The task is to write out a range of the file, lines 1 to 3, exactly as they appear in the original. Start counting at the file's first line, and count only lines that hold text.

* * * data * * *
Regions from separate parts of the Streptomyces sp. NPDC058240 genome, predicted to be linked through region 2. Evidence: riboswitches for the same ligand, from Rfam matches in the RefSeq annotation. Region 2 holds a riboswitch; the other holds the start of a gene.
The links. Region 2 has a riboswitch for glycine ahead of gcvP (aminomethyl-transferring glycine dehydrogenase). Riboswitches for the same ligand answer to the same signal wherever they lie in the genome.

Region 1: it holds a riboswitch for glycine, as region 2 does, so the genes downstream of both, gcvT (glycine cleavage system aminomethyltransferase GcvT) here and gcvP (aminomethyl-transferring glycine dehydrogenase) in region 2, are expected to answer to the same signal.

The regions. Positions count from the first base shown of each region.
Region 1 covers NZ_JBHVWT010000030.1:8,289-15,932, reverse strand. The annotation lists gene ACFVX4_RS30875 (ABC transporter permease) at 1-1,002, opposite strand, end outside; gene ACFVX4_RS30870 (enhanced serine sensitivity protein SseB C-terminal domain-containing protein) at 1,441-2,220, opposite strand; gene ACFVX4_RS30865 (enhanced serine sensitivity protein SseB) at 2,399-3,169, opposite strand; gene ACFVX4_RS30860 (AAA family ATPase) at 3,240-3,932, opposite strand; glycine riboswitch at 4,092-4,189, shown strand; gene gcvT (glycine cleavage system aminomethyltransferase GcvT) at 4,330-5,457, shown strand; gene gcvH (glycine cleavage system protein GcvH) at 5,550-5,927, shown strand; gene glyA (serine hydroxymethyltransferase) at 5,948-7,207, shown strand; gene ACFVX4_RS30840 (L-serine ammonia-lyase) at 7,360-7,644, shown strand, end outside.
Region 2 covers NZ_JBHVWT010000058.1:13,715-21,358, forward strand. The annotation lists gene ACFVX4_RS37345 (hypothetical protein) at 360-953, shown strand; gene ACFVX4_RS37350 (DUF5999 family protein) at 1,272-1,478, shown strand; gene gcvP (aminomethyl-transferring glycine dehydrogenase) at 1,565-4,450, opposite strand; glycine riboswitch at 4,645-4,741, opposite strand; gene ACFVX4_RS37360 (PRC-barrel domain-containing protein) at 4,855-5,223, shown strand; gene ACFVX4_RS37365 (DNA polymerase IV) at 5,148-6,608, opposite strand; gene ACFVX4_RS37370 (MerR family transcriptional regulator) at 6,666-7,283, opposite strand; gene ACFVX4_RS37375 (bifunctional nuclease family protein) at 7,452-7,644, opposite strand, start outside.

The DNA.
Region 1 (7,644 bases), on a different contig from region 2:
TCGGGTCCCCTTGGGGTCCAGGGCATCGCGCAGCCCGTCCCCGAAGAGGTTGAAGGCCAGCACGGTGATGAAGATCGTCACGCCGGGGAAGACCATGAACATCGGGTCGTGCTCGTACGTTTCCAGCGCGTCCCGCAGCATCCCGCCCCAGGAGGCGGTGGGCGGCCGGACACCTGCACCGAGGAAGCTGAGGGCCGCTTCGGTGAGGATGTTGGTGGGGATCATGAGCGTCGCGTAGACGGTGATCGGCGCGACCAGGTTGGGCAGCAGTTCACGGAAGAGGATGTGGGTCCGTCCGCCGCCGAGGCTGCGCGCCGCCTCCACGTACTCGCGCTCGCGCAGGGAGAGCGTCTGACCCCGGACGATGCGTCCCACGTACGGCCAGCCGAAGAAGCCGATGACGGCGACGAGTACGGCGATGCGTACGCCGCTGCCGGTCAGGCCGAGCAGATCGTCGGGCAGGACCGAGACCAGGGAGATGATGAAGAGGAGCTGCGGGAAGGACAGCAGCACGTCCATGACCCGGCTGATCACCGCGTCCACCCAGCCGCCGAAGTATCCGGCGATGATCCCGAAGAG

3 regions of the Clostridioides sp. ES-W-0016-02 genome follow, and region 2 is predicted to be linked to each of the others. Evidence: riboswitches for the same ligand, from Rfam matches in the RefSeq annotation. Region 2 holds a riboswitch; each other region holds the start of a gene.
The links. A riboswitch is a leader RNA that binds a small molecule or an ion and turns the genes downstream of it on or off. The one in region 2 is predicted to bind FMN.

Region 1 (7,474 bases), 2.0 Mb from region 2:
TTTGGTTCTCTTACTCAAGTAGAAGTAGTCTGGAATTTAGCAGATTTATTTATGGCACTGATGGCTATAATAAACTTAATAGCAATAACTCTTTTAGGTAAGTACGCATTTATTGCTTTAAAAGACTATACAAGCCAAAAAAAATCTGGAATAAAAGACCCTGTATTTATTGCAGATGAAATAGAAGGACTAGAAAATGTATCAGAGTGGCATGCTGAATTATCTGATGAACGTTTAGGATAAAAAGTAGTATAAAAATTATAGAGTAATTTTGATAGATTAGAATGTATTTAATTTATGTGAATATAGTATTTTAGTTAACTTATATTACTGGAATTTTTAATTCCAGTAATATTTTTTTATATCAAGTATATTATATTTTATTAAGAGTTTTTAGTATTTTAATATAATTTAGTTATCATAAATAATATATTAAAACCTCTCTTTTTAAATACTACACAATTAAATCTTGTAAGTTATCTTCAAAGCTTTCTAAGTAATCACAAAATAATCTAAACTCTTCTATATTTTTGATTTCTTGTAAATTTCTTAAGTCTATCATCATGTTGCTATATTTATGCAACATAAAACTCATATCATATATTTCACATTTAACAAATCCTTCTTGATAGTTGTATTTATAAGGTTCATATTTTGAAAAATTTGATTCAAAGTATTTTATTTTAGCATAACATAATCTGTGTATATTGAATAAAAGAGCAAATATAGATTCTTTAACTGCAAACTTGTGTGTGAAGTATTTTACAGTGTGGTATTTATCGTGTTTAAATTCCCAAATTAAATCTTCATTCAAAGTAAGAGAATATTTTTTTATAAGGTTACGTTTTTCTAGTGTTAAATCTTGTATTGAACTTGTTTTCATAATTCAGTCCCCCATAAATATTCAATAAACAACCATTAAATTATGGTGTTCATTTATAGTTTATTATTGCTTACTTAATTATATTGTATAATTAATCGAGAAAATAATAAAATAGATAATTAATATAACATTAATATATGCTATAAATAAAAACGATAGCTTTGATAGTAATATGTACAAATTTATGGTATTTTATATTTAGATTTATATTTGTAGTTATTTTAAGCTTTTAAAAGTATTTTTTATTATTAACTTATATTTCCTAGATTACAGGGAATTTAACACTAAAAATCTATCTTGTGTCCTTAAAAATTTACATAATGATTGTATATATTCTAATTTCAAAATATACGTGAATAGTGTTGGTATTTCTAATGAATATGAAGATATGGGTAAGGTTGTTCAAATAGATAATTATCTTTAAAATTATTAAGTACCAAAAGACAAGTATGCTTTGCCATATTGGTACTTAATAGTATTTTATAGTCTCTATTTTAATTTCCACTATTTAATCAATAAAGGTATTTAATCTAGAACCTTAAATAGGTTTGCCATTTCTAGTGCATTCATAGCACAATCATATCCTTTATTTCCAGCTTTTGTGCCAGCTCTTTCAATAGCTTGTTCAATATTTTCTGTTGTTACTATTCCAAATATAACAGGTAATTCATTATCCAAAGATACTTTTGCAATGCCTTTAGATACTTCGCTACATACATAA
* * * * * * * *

Regions from separate parts of the Streptomyces sp. NPDC058240 genome, predicted to be linked through region 2. Evidence: riboswitches for the same ligand, from Rfam matches in the RefSeq annotation. Region 2 holds a riboswitch; the other holds the start of a gene.
The links. Region 2 has a riboswitch for glycine ahead of gcvP (aminomethyl-transferring glycine dehydrogenase). Riboswitches for the same ligand answer to the same signal wherever they lie in the genome.

Region 1: it holds a riboswitch for glycine, as region 2 does, so the genes downstream of both, gcvT (glycine cleavage system aminomethyltransferase GcvT) here and gcvP (aminomethyl-transferring glycine dehydrogenase) in region 2, are expected to answer to the same signal.